At that point, I jumped in and tried to explain that we weren't trying to argue with her, we were just trying to explain that we had previously checked with the Forest Service and they indicated it would be "ok" to pack into a site...we even tried to offer to help with the cleanup, but Jamie would have nothing of it. This was, she explained, a "private" work party and as a "reward" to her friends, they would get the entire campground to themselves. Even though there were 18 campsites, with only two occupied at the very far end by her group, there was, clearly, no room for us to be anywhere within the boundaries. She repeated that we would have to leave. When we asked for an hour or so to finish up our breakfast and break camp, she begrudgingly "gave" us that.

So, here's the lesson, it IS about how you treat people. Jamie had no reason to approach us with an adversarial attitude. Regardless of why she was there, last time I checked, our tax dollars are paying for the campground as much as hers are (I assume she is a lawful taxpayer).  She was also not actually with the Forest Service, but was a volunteer; I work with volunteers all the time and realize they are the lifeblood of how a lot of critical work gets done, whether it's for the environment, a not-for-profit charity, schools, or more.  If we had been allowed to help as we offered, we would have been volunteers, too. We had heard it was a "private work party," but didn't hear "you can't be in the campground," just that this was independently arranged.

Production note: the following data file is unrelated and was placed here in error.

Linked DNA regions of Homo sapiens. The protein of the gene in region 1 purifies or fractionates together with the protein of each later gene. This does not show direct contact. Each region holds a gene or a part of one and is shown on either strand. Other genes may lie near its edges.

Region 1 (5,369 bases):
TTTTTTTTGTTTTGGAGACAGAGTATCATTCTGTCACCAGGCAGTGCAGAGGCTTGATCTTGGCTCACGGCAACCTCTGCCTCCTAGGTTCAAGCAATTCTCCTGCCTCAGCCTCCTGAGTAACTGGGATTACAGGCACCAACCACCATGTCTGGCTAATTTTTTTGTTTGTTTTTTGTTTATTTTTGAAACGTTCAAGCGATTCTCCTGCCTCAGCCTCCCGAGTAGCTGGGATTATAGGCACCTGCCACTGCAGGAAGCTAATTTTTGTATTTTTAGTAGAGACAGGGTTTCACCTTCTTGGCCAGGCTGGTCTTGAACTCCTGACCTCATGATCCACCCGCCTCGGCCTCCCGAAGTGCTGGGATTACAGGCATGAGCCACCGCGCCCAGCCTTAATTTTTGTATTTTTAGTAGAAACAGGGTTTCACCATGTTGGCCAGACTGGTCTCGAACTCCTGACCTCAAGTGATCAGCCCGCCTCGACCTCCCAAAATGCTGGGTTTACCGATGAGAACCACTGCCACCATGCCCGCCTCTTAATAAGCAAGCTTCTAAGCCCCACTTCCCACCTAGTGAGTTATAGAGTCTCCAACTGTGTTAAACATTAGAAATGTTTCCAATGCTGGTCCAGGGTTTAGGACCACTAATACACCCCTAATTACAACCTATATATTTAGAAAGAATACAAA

Jamie could have handled this so differently and made it a positive interaction rather than one that becomes a study in how "like begets like."  If she had, for example, maybe even greeted us with a friendly "good morning" rather than her "what are you doing here, you don't belong, you'll have to leave" attitude, there might have been a way to find common ground. It was already "me vs. you two" from the moment she stepped into our campsite.  When someone is trying to explain a situation to you, don't assume they are being argumentative. Hear them out. Maybe there's a misunderstanding. Jamie wasn't interested in explanations; she wanted us out of HER campground. When we offered to help pick up nasty trash like the globs of toilet paper lying around the outhouse, she could have accepted; why not have someone else do the really ucky jobs, particularly if they are offering? She could have made it an inclusive moment rather than an exclusive one.  Instead of helping "build" community, camaraderie and volunteerism, she decided to be officious (without authority, by the way) and unpleasant.  The Forest Service is, in my experience, one of the nicest government agencies  you'll encounter.  "Jamie" wouldn't have fit in with her attitude.